Hong Kong Futures Exchange

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Hong Kong Futures Exchange (HKFE) was a futures exchange in Hong Kong. Established in 1976, it offered a variety of options and futures contracts, linked to stock market indices, stocks, short term interest rates, and foreign exchange.

History[edit]

The HKFE went bankrupt in 1987 during the October 1987 global stock market crash when Sino Group chairman Robert Ng, who had been speculating in futures through two Panamanian-registered companies, suffered paper losses of HK$1 billion, but then refused to pay, claiming to be protected by the limited liability of the companies through which he had traded.[1] Trading was also halted on the Hong Kong Stock Exchange for four days.[2] An investigation by the Commercial Crime Bureau of the Royal Hong Kong Police revealed that Ng had avoided required margin calls through collusion with one of his brokers.[1] However, in the end, no charges were laid against Ng because the colonial government of Hong Kong felt that prosecuting him would pose a risk to overall market stability.[3] Instead, a deal was worked out which saw Ng repay HK$500 million, with Hong Kong taxpayers providing the rest of the funds needed by the Exchange through a government bailout.[2]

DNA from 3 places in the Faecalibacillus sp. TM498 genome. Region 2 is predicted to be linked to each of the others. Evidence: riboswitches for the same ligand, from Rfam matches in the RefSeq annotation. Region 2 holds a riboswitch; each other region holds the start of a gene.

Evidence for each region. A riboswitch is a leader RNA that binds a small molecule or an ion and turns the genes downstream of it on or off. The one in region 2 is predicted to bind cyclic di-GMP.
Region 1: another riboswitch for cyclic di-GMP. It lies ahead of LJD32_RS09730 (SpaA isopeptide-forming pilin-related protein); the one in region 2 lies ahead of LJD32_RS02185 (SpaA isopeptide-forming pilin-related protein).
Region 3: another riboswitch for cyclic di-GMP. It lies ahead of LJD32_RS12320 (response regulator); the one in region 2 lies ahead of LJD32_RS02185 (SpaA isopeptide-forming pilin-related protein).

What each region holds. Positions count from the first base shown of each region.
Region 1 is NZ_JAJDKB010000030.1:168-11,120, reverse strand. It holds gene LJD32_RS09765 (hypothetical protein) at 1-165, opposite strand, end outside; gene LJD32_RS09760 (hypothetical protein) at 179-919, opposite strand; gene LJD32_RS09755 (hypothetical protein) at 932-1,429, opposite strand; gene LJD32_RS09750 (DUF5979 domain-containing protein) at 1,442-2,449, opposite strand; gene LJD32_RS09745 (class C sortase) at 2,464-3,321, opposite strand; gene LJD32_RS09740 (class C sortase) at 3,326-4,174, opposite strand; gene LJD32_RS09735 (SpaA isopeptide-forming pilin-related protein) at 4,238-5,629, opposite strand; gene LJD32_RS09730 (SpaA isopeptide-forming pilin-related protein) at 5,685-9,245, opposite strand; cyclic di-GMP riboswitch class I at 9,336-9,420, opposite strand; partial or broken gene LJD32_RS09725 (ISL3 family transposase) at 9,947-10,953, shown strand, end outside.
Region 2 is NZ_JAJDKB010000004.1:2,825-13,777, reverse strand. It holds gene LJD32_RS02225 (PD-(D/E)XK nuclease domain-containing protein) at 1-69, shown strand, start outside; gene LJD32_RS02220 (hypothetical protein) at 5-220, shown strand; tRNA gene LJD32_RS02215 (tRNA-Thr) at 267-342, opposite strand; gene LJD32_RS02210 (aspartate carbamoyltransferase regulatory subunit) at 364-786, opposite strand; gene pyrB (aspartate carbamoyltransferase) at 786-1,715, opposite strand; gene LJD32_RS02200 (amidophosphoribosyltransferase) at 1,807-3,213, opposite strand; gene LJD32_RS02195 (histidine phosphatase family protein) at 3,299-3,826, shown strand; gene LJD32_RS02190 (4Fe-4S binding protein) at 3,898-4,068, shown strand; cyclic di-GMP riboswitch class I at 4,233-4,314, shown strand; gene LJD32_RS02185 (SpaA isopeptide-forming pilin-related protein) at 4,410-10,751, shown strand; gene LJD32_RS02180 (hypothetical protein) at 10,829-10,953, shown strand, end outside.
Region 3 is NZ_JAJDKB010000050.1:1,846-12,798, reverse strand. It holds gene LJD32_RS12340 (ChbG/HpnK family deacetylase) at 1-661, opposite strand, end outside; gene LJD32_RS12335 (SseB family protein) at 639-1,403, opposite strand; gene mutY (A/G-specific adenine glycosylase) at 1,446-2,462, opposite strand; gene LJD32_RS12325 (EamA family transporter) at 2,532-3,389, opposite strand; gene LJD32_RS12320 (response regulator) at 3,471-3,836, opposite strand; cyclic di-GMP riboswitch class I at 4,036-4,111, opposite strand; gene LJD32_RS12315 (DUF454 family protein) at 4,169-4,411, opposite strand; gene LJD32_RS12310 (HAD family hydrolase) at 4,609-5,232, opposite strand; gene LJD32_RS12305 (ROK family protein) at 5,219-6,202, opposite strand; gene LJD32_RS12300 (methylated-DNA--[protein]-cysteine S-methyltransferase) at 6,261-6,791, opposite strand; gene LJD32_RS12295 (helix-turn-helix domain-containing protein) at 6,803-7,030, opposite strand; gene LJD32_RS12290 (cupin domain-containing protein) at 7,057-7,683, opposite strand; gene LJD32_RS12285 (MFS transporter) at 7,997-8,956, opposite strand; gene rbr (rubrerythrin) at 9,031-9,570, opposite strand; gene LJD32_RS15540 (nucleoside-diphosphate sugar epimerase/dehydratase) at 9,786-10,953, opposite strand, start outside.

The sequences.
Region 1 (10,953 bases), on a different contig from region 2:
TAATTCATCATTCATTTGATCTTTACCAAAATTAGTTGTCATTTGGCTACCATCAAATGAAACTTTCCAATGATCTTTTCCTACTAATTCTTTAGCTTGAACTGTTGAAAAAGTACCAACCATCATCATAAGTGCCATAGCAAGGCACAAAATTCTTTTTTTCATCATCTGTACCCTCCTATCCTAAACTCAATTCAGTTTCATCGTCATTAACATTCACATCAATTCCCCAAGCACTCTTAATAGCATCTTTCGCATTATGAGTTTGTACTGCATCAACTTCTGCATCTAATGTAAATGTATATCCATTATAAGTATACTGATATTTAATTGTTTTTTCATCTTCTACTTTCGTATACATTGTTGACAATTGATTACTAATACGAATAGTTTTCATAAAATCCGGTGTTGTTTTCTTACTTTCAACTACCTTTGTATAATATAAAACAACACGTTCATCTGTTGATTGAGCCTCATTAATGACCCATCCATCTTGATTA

On 6 March 2000, the HKFE merged with the Stock Exchange of Hong Kong, and together with Hong Kong Securities Clearing Company formed Hong Kong Exchanges and Clearing Limited.

See also[edit]

References[edit]

Notes[edit]

Sources[edit]

  • Studwell, Joe (2007), Asian Godfathers: Money and Power in Hong Kong and Southeast Asia, Atlantic Monthly Press, ISBN 9780871139689